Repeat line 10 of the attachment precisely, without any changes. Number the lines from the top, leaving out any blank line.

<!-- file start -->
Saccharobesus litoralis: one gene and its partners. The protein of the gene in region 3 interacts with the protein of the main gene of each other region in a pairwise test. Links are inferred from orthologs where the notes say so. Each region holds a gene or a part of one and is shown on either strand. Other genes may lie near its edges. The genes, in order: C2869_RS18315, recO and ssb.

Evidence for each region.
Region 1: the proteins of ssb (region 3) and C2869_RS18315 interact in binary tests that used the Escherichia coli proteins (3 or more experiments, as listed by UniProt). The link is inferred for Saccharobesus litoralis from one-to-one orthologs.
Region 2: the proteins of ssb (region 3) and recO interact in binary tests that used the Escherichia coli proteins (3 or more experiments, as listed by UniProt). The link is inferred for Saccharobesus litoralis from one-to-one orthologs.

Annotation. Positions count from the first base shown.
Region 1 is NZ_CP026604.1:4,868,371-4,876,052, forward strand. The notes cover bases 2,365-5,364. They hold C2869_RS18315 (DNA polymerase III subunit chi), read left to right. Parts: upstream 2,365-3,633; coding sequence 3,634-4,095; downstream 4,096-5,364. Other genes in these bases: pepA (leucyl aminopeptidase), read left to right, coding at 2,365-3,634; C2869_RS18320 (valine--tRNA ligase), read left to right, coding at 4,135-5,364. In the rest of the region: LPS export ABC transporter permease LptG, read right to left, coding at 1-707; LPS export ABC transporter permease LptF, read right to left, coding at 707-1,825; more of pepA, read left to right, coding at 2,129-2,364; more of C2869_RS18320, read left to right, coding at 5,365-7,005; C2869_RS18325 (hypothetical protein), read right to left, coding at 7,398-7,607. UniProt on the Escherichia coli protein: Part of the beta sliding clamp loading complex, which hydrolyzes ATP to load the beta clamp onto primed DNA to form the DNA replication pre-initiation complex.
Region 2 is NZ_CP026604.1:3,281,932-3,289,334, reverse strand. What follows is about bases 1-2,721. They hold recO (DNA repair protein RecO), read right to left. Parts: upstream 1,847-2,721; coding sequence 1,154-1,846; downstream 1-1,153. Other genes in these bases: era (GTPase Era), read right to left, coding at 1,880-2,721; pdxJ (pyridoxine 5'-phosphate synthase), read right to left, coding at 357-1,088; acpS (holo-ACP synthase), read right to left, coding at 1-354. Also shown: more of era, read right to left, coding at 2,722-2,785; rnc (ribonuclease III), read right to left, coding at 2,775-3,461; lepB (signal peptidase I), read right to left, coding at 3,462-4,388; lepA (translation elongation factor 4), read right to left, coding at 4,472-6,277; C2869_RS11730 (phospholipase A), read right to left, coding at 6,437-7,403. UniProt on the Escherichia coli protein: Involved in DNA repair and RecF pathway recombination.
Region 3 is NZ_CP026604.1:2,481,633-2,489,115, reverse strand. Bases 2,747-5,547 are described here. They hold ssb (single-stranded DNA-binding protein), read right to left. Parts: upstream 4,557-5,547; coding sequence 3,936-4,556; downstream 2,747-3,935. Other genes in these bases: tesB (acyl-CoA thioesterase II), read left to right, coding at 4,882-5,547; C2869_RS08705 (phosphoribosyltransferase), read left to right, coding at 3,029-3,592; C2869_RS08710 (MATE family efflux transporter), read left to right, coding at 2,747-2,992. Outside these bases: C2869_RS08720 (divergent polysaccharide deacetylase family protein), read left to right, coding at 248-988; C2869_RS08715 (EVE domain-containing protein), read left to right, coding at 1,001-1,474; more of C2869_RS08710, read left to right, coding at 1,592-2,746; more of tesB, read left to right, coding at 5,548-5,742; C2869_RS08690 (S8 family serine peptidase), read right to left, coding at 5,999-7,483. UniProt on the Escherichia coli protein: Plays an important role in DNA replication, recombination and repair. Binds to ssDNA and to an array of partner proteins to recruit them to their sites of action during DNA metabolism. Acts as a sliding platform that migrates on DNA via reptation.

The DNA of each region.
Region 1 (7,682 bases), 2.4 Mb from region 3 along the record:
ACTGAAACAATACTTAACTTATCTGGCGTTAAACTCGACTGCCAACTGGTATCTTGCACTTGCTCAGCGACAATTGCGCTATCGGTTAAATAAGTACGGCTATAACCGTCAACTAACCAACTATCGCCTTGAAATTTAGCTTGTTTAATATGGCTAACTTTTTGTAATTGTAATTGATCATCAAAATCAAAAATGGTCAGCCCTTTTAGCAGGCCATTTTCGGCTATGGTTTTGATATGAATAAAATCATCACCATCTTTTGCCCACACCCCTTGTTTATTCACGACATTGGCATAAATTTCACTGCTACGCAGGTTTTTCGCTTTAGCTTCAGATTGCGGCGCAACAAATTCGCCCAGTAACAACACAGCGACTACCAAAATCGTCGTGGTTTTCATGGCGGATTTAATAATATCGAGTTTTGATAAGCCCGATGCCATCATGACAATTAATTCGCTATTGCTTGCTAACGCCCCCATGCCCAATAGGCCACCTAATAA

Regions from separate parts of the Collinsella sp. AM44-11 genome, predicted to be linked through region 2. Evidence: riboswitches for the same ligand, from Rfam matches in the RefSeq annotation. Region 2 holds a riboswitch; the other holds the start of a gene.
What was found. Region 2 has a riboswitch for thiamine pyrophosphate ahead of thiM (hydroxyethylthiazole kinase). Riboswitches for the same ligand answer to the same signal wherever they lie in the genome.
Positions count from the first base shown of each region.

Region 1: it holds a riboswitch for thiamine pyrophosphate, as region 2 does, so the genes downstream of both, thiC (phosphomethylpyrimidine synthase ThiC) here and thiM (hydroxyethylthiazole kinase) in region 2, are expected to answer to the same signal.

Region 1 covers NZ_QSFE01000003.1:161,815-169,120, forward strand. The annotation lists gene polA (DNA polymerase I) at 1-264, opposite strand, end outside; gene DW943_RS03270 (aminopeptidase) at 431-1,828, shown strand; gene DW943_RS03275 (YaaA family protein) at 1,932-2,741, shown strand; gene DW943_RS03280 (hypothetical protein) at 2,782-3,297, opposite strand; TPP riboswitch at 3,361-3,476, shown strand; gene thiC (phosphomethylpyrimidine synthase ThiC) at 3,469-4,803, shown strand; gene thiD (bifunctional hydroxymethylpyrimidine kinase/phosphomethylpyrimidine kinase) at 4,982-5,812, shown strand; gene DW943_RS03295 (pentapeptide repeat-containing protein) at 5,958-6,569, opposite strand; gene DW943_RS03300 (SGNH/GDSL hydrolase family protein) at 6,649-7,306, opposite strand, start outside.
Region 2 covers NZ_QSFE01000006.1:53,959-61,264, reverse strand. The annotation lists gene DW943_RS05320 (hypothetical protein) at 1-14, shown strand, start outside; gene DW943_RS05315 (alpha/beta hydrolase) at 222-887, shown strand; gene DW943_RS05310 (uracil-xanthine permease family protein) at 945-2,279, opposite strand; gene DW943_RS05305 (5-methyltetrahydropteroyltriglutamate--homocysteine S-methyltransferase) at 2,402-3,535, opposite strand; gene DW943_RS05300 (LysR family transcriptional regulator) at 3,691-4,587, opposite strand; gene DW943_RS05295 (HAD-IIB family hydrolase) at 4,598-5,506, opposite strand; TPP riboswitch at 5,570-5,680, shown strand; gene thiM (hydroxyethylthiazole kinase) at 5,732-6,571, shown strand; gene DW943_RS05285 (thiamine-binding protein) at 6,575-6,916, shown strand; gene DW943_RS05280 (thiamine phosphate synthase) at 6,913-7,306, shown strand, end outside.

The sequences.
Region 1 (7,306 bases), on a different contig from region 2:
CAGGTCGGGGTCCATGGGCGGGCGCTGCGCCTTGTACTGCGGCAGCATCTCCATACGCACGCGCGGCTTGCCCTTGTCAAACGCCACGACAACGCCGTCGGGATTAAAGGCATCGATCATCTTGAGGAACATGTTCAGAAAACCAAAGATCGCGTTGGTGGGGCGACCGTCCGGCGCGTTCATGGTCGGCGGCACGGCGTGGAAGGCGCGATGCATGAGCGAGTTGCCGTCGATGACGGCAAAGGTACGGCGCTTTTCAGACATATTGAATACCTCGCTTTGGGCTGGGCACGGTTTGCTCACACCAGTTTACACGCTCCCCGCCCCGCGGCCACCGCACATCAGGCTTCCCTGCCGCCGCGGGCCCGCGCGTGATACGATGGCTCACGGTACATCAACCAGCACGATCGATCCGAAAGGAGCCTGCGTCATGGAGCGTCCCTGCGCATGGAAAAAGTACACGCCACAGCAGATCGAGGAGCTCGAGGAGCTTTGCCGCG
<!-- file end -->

Region 1 (7,682 bases), 2.4 Mb from region 3 along the record: